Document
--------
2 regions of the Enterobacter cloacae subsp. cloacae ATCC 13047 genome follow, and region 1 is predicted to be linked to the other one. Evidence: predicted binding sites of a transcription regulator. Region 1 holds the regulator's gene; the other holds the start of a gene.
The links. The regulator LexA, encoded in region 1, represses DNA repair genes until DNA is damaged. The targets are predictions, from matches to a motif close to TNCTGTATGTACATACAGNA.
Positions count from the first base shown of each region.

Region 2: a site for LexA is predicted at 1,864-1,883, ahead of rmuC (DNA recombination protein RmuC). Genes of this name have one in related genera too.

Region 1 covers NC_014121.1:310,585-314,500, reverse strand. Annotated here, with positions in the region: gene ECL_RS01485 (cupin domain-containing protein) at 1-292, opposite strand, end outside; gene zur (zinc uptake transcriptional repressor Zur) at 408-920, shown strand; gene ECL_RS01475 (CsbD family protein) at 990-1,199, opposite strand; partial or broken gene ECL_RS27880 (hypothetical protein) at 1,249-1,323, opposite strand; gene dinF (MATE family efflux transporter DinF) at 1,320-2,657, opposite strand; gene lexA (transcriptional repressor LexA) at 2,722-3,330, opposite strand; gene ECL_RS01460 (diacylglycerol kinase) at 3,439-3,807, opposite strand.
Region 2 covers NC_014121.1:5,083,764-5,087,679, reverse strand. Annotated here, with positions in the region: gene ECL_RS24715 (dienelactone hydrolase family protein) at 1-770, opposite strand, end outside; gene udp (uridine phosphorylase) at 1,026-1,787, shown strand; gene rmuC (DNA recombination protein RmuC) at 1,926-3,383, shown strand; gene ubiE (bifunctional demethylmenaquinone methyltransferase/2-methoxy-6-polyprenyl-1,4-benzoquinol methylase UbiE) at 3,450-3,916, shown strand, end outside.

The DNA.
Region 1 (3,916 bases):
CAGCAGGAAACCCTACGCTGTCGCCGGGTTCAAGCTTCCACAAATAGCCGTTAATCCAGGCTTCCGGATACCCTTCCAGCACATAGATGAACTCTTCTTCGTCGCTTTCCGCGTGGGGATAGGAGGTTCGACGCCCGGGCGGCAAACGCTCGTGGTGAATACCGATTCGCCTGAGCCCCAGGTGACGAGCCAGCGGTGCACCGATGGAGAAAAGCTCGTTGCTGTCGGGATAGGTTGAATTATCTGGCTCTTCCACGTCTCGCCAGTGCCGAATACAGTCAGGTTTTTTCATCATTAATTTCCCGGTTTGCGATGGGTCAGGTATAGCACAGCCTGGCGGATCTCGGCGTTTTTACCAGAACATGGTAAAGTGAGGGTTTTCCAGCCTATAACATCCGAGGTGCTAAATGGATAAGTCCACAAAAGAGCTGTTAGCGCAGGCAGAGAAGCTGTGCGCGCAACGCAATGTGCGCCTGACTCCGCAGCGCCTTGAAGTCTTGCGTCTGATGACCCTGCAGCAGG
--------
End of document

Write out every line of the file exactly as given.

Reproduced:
2 regions of the Enterobacter cloacae subsp. cloacae ATCC 13047 genome follow, and region 1 is predicted to be linked to the other one. Evidence: predicted binding sites of a transcription regulator. Region 1 holds the regulator's gene; the other holds the start of a gene.
The links. The regulator LexA, encoded in region 1, represses DNA repair genes until DNA is damaged. The targets are predictions, from matches to a motif close to TNCTGTATGTACATACAGNA.
Positions count from the first base shown of each region.

Region 2: a site for LexA is predicted at 1,864-1,883, ahead of rmuC (DNA recombination protein RmuC). Genes of this name have one in related genera too.

Region 1 covers NC_014121.1:310,585-314,500, reverse strand. Annotated here, with positions in the region: gene ECL_RS01485 (cupin domain-containing protein) at 1-292, opposite strand, end outside; gene zur (zinc uptake transcriptional repressor Zur) at 408-920, shown strand; gene ECL_RS01475 (CsbD family protein) at 990-1,199, opposite strand; partial or broken gene ECL_RS27880 (hypothetical protein) at 1,249-1,323, opposite strand; gene dinF (MATE family efflux transporter DinF) at 1,320-2,657, opposite strand; gene lexA (transcriptional repressor LexA) at 2,722-3,330, opposite strand; gene ECL_RS01460 (diacylglycerol kinase) at 3,439-3,807, opposite strand.
Region 2 covers NC_014121.1:5,083,764-5,087,679, reverse strand. Annotated here, with positions in the region: gene ECL_RS24715 (dienelactone hydrolase family protein) at 1-770, opposite strand, end outside; gene udp (uridine phosphorylase) at 1,026-1,787, shown strand; gene rmuC (DNA recombination protein RmuC) at 1,926-3,383, shown strand; gene ubiE (bifunctional demethylmenaquinone methyltransferase/2-methoxy-6-polyprenyl-1,4-benzoquinol methylase UbiE) at 3,450-3,916, shown strand, end outside.

The DNA.
Region 1 (3,916 bases):
CAGCAGGAAACCCTACGCTGTCGCCGGGTTCAAGCTTCCACAAATAGCCGTTAATCCAGGCTTCCGGATACCCTTCCAGCACATAGATGAACTCTTCTTCGTCGCTTTCCGCGTGGGGATAGGAGGTTCGACGCCCGGGCGGCAAACGCTCGTGGTGAATACCGATTCGCCTGAGCCCCAGGTGACGAGCCAGCGGTGCACCGATGGAGAAAAGCTCGTTGCTGTCGGGATAGGTTGAATTATCTGGCTCTTCCACGTCTCGCCAGTGCCGAATACAGTCAGGTTTTTTCATCATTAATTTCCCGGTTTGCGATGGGTCAGGTATAGCACAGCCTGGCGGATCTCGGCGTTTTTACCAGAACATGGTAAAGTGAGGGTTTTCCAGCCTATAACATCCGAGGTGCTAAATGGATAAGTCCACAAAAGAGCTGTTAGCGCAGGCAGAGAAGCTGTGCGCGCAACGCAATGTGCGCCTGACTCCGCAGCGCCTTGAAGTCTTGCGTCTGATGACCCTGCAGCAGG